Music Publishing Explained

Music Publishing. A lengthy and complicated but important topic for artists at all stages of their career. We’ve teamed up with Ditto Music Publishing to give you a basic understanding of this area and how to get started. 

Over to Ditto! 

Music Publishing Explained

To put it in simple terms: music publishing is the monetization & promotion of a musical work. 

Monetization-wise, it’s how songwriters and musicians receive money for their musical compositions as royalties.

To understand how music publishing works, you first have to look at music copyright law (which I promise you, isn’t as heavy as it sounds.. sometimes).

So how does music copyright work? 

Music copyright law is wide and far reaching – and there’s a lot to unpack. For the purpose of this blog post, we’ll just discuss an overview of some of the absolute need-to-knows.

The main thing you should be aware of is that music copyright (that being the legal rights to a piece of music) is split into two separate copyrights: 

  1. The underlying composition copyright

In terms of music, this refers to the written musical work or composition. So that’s anything from the musical notation on a piece of manuscript to the lyrics or words written down. 

  1. The master recording copyright

You’ve probably heard musicians talking about “owning their masters”. If you have, this is the ‘masters’ they’re referring to. 

The master recording or the sound recording is the audio reproduction of the original composition. So basically any track you stream or listen to online. 

More often than not, independent artists will legally own both of these two copyrights, so they’ll be both the songwriter and the recording artist. 

But this isn’t always the case. 

If the song is written by one person and sung by another (such as with a cover version), then the two copyrights will need to be divvied up accordingly. 

What are music publishing royalties?

Now you understand music copyright, you should know that music publishing deals exclusively with the composition copyright

And in fact there are three types of music publishing royalties that the composition rightsholder (or songwriter) can claim:

  1. Performance royalties

What are they?

These are the royalties that are paid to compensate for any public performance or display of a musical work.

This simply means that anytime a composition is publicly performed, the songwriter should get paid. So that could be things like:

  • A live show, cover or busking performance

  • A radio play

  • As background music in a cafe or restaurant (think ‘cosy coffee shop playlist’)

How are they paid?

Performance royalties are managed by what’s known as a royalty collection organization

There’s a few different kinds of these organizations, but the one that we’re concerned about for public performance royalties is any kind of performing rights organization (PRO for short).

Most countries have their own designated PRO, such as PRS in the UK or ASCAP, BMI and SESAC in the USA.

Anytime someone uses the composition in a public performance or display, they will alert the correct PRO. The PRO then calculates and collects the royalties on behalf of the music rights owner. 

  1. Mechanical royalties

What are they?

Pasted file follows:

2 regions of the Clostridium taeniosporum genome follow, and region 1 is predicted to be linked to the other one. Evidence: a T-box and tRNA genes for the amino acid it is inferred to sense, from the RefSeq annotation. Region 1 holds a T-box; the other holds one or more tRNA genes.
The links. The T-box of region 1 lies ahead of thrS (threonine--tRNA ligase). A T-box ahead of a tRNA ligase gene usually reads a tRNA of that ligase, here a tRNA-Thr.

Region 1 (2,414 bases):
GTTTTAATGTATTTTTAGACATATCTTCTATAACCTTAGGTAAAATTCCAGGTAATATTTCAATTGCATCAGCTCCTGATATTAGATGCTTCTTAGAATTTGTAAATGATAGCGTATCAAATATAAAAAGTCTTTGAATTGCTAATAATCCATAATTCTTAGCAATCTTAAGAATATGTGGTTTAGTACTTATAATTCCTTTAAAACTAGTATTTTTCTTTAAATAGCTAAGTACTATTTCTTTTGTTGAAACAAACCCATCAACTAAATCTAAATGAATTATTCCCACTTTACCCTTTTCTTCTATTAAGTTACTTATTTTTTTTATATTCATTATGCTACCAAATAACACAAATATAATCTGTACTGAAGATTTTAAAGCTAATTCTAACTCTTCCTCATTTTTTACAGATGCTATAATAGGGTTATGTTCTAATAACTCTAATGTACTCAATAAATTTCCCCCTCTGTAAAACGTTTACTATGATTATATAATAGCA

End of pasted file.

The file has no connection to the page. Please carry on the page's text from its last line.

These are royalties which are paid in exchange for the reproduction of a composition, paid by third parties who want to record, manufacture or distribute an artist’s musical work.

Back in the heyday of the industry, that meant distribution in any physical format, so CDs, Vinyl, Cassettes – you name it. 

While that remains the same today, online music distribution is now the main provider of these kinds of royalties. So that’s any music that is released to & consequently streamed on a digital streaming platform (DSP) such as Spotify, Apple Music or SoundCloud. 

How are they paid?

These royalties are paid directly by the music platform or DSP to what’s known as a mechanical rights organization. Basically like a PRO but dealing exclusively with mechanical royalties. 

Again most countries will have their own designated mechanical rights organization, such as MCPS in the UK and MLC or Harry Fox in the USA.

  1. Synchronization royalties

What are they?

The royalties made from sync license fees are paid to the composition rights owner, every time their song is featured in some sort of big media. Usually a film, ad or radio show, on television or in a video game. 

How are they paid?

Sync royalties differ somewhat to both mechanical & public performance royalties. The rate of sync royalties are calculated on a case-by-case basis, based on the cost of the licencing fee or flat fee. The fee is often negotiated between the music rights owner (and their label if they have one) and the person using the music (such as the music supervisor or production company). 

Summary

Music publishers also take what is known as a “publishing share”. The standard industry split is 50/50 – 50% to the music rights holder and 50% to their publisher.

And that’s part 1! A huge thank you to Ditto Music for putting together this publishing crash course. The guys have been nice enough to give our lucky readers an exclusive discount of 50% off publishing or distribution subscriptions with the code ACCESS50! Head to Ditto’s website to use the code and find out more about monetising your music. 

If you’re interested in our music courses, you can find out more right here! 

Stay tuned for more from Ditto next week!